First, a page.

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Seeking Solar Power and Going Off-Grid after Hurricane Irma

Photo: NASA
NASA's first large-scale solar power generation facility at Kennedy Space Center.

Hurricane Irma cut a swath of blackouts through Florida, from the Keys to multiple counties across the peninsula. An estimated 4.4 million people were without power as days became weeks. That's led some Floridians to consider turning to renewable energy like solar power, installing large-scale battery backups at home, and keeping solar contractors busy as more residents think about going "off the grid" to power their homes.

Two new cooperatives formed post-Irma in Hillsborough and Pinellas counties aim to share the costs of getting solar power wired into home. But the costs and technology to go fully off the electrical grid, and the realities of relying purely on renewables, aren't trivial. Solar contractors say they're seeing demand for new solar installations, but also confusion about what's possible and what's well-suited to Florida's unique weather conditions.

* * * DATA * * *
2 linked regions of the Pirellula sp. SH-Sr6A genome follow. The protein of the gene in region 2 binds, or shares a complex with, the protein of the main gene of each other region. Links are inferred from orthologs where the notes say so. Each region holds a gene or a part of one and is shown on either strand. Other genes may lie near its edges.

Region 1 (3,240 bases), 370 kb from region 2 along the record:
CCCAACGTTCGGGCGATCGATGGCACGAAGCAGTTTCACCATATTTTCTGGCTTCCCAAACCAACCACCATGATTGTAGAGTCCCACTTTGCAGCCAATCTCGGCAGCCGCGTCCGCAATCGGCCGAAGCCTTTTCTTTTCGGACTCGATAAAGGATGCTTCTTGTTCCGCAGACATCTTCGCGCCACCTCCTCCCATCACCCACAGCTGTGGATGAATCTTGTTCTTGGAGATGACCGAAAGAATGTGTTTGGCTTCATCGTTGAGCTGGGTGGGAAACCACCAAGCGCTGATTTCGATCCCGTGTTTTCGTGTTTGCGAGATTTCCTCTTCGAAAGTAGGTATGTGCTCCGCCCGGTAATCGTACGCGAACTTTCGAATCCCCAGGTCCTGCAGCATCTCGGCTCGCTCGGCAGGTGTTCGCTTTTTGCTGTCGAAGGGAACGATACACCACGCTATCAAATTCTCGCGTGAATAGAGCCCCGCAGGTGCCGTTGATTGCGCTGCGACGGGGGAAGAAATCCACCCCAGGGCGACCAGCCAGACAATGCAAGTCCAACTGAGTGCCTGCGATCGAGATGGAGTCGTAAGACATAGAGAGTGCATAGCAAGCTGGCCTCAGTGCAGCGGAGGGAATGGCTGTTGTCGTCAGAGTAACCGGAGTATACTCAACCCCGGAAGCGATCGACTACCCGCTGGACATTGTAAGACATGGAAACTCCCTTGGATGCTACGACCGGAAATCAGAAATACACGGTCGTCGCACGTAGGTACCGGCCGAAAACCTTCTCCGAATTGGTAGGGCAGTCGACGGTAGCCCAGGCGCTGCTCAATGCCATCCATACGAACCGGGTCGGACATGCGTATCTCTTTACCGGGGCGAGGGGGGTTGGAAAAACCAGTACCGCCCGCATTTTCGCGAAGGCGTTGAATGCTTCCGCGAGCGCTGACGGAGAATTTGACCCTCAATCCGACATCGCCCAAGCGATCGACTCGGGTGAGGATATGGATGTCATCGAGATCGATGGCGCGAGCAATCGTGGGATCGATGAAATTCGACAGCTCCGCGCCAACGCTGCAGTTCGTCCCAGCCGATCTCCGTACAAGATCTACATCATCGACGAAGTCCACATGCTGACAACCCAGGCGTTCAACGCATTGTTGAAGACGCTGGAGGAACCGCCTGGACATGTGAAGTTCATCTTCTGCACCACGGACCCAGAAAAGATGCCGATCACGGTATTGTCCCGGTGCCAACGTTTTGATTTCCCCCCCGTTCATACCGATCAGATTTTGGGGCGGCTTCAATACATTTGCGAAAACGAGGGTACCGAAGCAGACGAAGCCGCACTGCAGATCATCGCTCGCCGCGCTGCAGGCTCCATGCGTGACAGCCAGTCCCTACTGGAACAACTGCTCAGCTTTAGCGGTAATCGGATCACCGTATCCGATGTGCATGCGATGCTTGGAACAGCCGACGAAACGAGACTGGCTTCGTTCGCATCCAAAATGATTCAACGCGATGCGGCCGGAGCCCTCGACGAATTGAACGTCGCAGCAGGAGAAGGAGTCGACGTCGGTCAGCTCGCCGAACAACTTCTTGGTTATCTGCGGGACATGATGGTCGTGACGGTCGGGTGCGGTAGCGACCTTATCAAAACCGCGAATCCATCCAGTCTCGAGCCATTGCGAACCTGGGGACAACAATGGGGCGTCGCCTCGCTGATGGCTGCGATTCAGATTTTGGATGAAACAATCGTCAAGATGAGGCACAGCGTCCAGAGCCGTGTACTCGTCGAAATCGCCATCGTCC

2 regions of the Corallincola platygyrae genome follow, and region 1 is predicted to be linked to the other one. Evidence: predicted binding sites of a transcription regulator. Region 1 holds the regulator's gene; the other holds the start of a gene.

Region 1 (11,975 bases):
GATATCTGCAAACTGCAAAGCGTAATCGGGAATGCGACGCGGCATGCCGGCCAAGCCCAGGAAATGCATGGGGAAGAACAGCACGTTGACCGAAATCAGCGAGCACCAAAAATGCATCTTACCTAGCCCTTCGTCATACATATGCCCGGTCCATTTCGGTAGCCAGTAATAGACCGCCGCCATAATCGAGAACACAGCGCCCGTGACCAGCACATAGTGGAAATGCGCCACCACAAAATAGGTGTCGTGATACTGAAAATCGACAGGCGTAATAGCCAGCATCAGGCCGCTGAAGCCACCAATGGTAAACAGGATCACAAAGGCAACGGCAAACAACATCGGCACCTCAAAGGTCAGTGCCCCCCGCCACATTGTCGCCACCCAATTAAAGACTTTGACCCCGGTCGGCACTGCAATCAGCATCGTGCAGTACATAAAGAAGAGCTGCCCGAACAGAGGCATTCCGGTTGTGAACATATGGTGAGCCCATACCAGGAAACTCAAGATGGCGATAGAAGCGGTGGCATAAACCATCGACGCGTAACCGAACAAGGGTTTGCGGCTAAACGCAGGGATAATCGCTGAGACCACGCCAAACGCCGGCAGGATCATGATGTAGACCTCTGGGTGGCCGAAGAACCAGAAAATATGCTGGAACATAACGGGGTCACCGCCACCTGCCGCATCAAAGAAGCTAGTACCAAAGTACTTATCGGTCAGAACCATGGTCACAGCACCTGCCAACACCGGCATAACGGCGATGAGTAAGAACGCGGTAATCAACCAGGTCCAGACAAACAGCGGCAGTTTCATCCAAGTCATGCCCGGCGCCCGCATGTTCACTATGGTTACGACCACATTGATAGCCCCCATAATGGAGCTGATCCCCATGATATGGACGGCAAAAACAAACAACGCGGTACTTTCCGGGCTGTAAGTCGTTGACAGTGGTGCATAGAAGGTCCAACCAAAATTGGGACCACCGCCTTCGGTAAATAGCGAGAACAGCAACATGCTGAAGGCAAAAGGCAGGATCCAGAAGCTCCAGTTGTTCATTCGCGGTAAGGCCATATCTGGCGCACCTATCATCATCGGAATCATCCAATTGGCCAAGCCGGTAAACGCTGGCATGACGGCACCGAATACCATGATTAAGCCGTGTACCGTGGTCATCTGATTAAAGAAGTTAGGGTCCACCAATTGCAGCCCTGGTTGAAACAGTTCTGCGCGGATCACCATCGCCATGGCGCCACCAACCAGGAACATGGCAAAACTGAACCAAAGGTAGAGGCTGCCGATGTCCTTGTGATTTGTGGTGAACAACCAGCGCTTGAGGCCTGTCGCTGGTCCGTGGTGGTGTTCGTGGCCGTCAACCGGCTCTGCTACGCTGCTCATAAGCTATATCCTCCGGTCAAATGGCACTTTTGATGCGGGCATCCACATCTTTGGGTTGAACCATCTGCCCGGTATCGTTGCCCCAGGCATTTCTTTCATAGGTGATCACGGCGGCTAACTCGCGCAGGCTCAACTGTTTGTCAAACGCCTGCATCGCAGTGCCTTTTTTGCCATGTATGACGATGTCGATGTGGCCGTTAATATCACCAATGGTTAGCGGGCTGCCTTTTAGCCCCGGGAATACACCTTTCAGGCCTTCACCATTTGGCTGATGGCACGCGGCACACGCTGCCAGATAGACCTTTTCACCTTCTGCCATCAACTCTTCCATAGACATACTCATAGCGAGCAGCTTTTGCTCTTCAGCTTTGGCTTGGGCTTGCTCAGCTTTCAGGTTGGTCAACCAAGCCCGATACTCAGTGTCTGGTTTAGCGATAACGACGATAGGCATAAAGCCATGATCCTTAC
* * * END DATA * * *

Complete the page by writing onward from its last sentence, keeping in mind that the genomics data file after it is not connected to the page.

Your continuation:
Dominick Zito, co-owner of the Florida Solar Design Group, talks about the realities and fantasies of going off the grid and what's possible for homes in Southwest Florida.
Also joining the conversation is retired solar power advocate and author Neville Williams, discussing how solar-powered water pumps and other resources could have alleviated some of the painful shocks of Hurricane Irma and other disasters, and what needs to change in Florida to better harness solar energy on a large scale.

Matthew Smith is a reporter and producer of WGCU’s Gulf Coast Live.